\(\displaystyle{ \hat{u} = \frac{(12)\hat{i}+(31)\hat{j}}{\sqrt{1+2^2}} = \frac{\hat{i}+2\hat{j}}{\sqrt{5}} }\)
So now we can put together the directional derivative equation (for simplicity, we will switch to the bracket notation)
\(\displaystyle{ \langle a,b \rangle \cdot \frac{\langle 1,2 \rangle}{\sqrt{5}} = \frac{2}{\sqrt{5}} }\)
Now we do the same steps for the other directional derivative.
\(\displaystyle{ \hat{v} = \frac{\langle 52, 51 \rangle}{\sqrt{3^2+4^2}} = \frac{\langle 3,4 \rangle}{5}}\)
\(\displaystyle{ \langle a,b \rangle \cdot \frac{\langle 3,4 \rangle}{5} = 1 }\)
From the two dot products, we get two equations with two unknowns, as follows.
\(\displaystyle{ \frac{a}{\sqrt{5}} + \frac{2b}{\sqrt{5}} = \frac{2}{\sqrt{5}} }\) 

\(\displaystyle{ \frac{3a}{5} + \frac{4b}{5} =1 }\) 
\(a+2b=2\) 

\(3a+4b=5\) 
Solving for a and b, we get
\(\displaystyle{ a = \frac{9}{5} ~~~ b = \frac{1}{10} }\)
Question 4 Final Answer 
\(\displaystyle{ \frac{\partial z}{\partial x} = \frac{9}{5} ~~~~~ \frac{\partial z}{\partial y} = \frac{1}{10} }\) 
Question 5 
(10 points) Use Lagrange multipliers to find the point(s) on the surface \(z^2x^2y^2=0\) that are closest to the point \((1,7,0)\). 


The two points \((1/2, 7/2, \pm 5/\sqrt{2})\) on the surface \(z^2x^2y^2=0\) are closest to the point \((1,7,0)\). 
For Lagrange multipliers we use the equations \( \nabla f = \lambda \nabla g \) and \(g=0\) where \(g(x,y,z)\) is the constraint equation and \(f(x,y,z)\) is the equation to be minimized or maximized.
\(g(x,y,z) = z^2x^2y^2=0\) is given in the problem statement.
If we let \((x,y,z)\) represent any point on the function \(f(x,y,z)\), then the distance between \((x,y,z)\) and \((1,7,0)\) is
\(d=\sqrt{(x1)^2+(y7)^2+(z0)^2}\). This is the function to be minimized. To simplify the function, we can use the square of this and minimize \(f(x,y,z)=(x1)^2+(y7)^2+z^2\)
Now we calculate \( \nabla f = \lambda \nabla g \).
\( \nabla f = 2(x1)\hat{i} + 2(y7)\hat{j} + 2z\hat{k} \)
\( \nabla g = 2x\hat{i} 2y\hat{j} +2z\hat{k} \)
Using the equation \( \nabla f = \lambda \nabla g \) and equating the i, j, k components, we get
\(2(x1) = 2\lambda x\) 
\(2(y7) = 2\lambda y\) 
\(2z = 2\lambda z\) 
The last equation can be solved for \(\lambda = 1\). Substituting this back into the other two equations, gives us \(x=1/2\) and \(y=7/2\). Finally, we use \(g(x,y,z) = z^2x^2y^2=0\) and solve for \(z=\pm 5/\sqrt{2}\).
Question 5 Final Answer 
The two points \((1/2, 7/2, \pm 5/\sqrt{2})\) on the surface \(z^2x^2y^2=0\) are closest to the point \((1,7,0)\). 
Question 6 
(10 points) Find the point(s) on the surface \(z^2x^2y^2=0\) that are closest to the point \((1,7,0)\) by calculating the critical points and using the Second Derivative Partials Test to conclude that your answer(s) are minimums. 


The two points \((1/2, 7/2, \pm 5/\sqrt{2})\) on the surface \(z^2x^2y^2=0\) are closest to the point \((1,7,0)\). 
This is the same question as the previous one but we need to solve it differently. We can also use the answers from the previous question to verify our work.
The function we need to minimize is the distance between a point \((x,y,z)\) and the point \((1,7,0)\). This equation is \(d=\sqrt{(x1)^2+(y7)^2+(z0)^2}\). As we did in the previous question, we can minimize \(r=d^2\) to make the algebra easier. So the equation we need to minimize if \(r=(x1)^2+(y7)^2+z^2\). To do so, we will calculate \(r_x\) and \(r_y\).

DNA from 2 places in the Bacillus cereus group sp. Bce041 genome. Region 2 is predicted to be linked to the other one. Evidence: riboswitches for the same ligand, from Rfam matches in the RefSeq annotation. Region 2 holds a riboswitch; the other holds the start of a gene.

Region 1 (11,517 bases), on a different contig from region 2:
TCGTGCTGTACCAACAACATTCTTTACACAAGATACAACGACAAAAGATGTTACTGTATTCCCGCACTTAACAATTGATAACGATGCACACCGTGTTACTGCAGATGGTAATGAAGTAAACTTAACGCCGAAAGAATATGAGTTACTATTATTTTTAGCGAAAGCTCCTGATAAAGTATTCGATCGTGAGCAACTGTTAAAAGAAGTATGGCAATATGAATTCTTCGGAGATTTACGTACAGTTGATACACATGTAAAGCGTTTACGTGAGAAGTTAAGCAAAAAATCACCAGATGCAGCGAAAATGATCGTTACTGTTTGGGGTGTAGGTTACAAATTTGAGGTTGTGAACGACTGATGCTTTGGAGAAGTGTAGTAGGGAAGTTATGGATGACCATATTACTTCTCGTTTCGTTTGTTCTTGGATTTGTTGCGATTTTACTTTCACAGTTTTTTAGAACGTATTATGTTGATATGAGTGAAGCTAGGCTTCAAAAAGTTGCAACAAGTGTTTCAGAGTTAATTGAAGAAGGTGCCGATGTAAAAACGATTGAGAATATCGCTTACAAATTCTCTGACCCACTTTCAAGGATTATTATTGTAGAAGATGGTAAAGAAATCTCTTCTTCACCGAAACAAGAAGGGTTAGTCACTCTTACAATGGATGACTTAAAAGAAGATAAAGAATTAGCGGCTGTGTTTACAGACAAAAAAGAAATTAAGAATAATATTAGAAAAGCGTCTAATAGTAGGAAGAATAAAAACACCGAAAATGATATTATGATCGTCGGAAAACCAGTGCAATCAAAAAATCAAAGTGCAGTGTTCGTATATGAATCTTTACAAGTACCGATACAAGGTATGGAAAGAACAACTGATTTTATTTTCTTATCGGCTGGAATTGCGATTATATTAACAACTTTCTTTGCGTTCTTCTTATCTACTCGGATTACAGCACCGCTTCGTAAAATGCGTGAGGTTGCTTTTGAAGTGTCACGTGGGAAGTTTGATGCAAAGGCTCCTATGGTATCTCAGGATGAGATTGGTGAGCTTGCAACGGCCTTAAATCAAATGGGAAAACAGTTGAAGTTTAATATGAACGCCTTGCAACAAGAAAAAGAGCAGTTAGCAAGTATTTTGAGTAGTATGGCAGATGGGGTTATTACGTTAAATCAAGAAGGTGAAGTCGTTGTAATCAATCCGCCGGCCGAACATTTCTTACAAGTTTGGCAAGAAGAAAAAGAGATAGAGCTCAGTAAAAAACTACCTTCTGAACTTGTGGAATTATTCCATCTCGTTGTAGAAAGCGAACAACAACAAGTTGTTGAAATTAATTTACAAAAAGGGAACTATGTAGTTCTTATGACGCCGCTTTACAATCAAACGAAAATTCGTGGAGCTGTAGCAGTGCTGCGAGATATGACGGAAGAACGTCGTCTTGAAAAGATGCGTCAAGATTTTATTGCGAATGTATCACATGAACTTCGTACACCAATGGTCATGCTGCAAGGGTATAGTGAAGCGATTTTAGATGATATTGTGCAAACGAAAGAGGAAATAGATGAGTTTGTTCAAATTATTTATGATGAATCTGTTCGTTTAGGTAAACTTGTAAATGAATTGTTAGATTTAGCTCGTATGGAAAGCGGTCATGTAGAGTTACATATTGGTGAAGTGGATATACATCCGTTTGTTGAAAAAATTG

But first, we need to use that fact that the point \((x,y,z)\) is on the surface \(z^2x^2y^2=0\) to solve for \(z^2\) and substitute it into the first equation to remove the \(z\). This will give us an equation in only \(x\) and \(y\),
\(z^2=x^2+y^2\) and so \(r=(x1)^2+(y7)^2+x^2+y^2\)
\(r_x=2(x1)+2x\)
\(r_x=0 \to 2(x1)+2x=0 \to x=1/2\)
\(r_y=2(y7)+2y\)
\(r_y=0 \to 2(y7)+2y=0 \to y=7/2\)
Since \(z^2=x^2+y^2 \to z^2 = (1/2)^2+(7/2)^2 \to z=\pm 5/\sqrt{2}\)
So the two points are \((1/2, 7/2, \pm 5/\sqrt{2})\) which matches our answer from the previous question.
Now we need to use the second derivative partials test to verify these are minimum values.
\(r_{xx}=2+2=4 ~~~~~ r_{yy}=2+2=4 ~~~~~ r_{xy}=0\)
\(D(x,y) = r_{xx}r_{yy}[r_{xy}]^2 = 4(4)0=16\)
This value holds for both points, so since \(D(x,y)>0\) and \(r_{xx}=4>0\), the points are minimums.
Question 6 Final Answer 
The two points \((1/2, 7/2, \pm 5/\sqrt{2})\) on the surface \(z^2x^2y^2=0\) are closest to the point \((1,7,0)\). 
Question 7 
(10 points) Find the equation of the tangent plane and the parametric equations of the normal line to the surface \(f(x,y)=x^2y\) at the point \((2,1,4)\). 

Let \(F(x,y,z)=x^2yz\).
\(\displaystyle{ \nabla F(x,y,z) = \frac{\partial F}{\partial x}\hat{i} + \frac{\partial F}{\partial y}\hat{j} + \frac{\partial F}{\partial z}\hat{k} = }\)
\(2xy\hat{i}+x^2\hat{j}\hat{k}\)
\( \nabla F(2,1,4) = 4\hat{i}+4\hat{j}\hat{k} \)
This vector \( \nabla F(2,1,4) \) is normal to the tangent plane. So the equation of the plane can be found using
\(
\begin{array}{rcl}
\langle 4,4,1 \rangle \cdot \langle x2, y1, z4 \rangle & = & 0 \\
4(x2)+4(y1)(z4) & = & 0 \\
4x8 + 4y  4 z +4 & = & 0
\end{array}
\)
\(\boxed{ 4x+4yz=8 }\)
The parametric equations of the normal line are found from the normal vector \(4\hat{i}+4\hat{j}\hat{k} \) and the point \((2,1,4)\) as
\(\boxed{ x=2+4t ~~~~~ y=1+4t ~~~~~ z=4t }\)